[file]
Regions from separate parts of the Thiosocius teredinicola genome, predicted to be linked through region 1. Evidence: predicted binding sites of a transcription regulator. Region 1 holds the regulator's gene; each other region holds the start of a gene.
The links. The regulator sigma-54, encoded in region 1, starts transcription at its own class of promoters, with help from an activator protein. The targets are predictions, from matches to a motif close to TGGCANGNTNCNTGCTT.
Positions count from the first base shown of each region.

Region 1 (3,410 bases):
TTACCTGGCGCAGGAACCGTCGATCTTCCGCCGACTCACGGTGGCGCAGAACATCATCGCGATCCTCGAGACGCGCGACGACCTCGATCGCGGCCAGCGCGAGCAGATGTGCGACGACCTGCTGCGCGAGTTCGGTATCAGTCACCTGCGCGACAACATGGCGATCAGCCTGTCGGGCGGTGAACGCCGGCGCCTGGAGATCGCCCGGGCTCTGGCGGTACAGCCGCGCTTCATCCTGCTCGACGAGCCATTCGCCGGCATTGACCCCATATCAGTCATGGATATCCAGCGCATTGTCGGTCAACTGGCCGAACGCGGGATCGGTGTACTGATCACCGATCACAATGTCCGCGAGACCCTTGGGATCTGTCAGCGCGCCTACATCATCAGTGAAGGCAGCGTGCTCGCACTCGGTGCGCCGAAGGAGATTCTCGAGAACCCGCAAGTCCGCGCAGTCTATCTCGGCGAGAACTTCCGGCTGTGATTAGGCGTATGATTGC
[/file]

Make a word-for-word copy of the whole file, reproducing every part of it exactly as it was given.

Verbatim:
Regions from separate parts of the Thiosocius teredinicola genome, predicted to be linked through region 1. Evidence: predicted binding sites of a transcription regulator. Region 1 holds the regulator's gene; each other region holds the start of a gene.
The links. The regulator sigma-54, encoded in region 1, starts transcription at its own class of promoters, with help from an activator protein. The targets are predictions, from matches to a motif close to TGGCANGNTNCNTGCTT.
Positions count from the first base shown of each region.

Region 1 (3,410 bases):
TTACCTGGCGCAGGAACCGTCGATCTTCCGCCGACTCACGGTGGCGCAGAACATCATCGCGATCCTCGAGACGCGCGACGACCTCGATCGCGGCCAGCGCGAGCAGATGTGCGACGACCTGCTGCGCGAGTTCGGTATCAGTCACCTGCGCGACAACATGGCGATCAGCCTGTCGGGCGGTGAACGCCGGCGCCTGGAGATCGCCCGGGCTCTGGCGGTACAGCCGCGCTTCATCCTGCTCGACGAGCCATTCGCCGGCATTGACCCCATATCAGTCATGGATATCCAGCGCATTGTCGGTCAACTGGCCGAACGCGGGATCGGTGTACTGATCACCGATCACAATGTCCGCGAGACCCTTGGGATCTGTCAGCGCGCCTACATCATCAGTGAAGGCAGCGTGCTCGCACTCGGTGCGCCGAAGGAGATTCTCGAGAACCCGCAAGTCCGCGCAGTCTATCTCGGCGAGAACTTCCGGCTGTGATTAGGCGTATGATTGC